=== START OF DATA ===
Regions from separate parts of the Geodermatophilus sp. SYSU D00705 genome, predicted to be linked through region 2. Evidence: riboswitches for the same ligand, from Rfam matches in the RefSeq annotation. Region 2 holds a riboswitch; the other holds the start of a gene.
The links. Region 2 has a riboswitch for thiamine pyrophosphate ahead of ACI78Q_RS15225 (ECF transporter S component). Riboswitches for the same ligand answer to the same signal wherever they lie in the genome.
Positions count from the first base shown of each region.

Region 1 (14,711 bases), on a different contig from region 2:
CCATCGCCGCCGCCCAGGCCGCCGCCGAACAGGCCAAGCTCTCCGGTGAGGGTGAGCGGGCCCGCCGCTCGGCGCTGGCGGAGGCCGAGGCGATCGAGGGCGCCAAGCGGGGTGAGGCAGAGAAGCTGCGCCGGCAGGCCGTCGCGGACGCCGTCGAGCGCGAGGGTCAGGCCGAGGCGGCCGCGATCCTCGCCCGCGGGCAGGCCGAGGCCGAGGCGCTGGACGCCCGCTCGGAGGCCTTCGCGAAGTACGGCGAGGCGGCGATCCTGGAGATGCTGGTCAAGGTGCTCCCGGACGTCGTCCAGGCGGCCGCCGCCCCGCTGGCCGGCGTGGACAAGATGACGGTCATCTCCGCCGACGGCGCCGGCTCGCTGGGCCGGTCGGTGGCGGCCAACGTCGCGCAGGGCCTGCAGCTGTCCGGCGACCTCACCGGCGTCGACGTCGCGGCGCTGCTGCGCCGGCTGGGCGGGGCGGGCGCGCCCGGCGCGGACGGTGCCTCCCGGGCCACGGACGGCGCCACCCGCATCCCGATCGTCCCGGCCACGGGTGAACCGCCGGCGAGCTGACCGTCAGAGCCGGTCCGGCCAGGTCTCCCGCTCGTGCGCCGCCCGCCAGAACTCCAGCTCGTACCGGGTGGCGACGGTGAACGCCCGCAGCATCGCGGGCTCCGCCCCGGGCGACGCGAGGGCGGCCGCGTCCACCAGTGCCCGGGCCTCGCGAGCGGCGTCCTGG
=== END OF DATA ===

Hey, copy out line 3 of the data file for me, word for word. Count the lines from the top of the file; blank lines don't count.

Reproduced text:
Positions count from the first base shown of each region.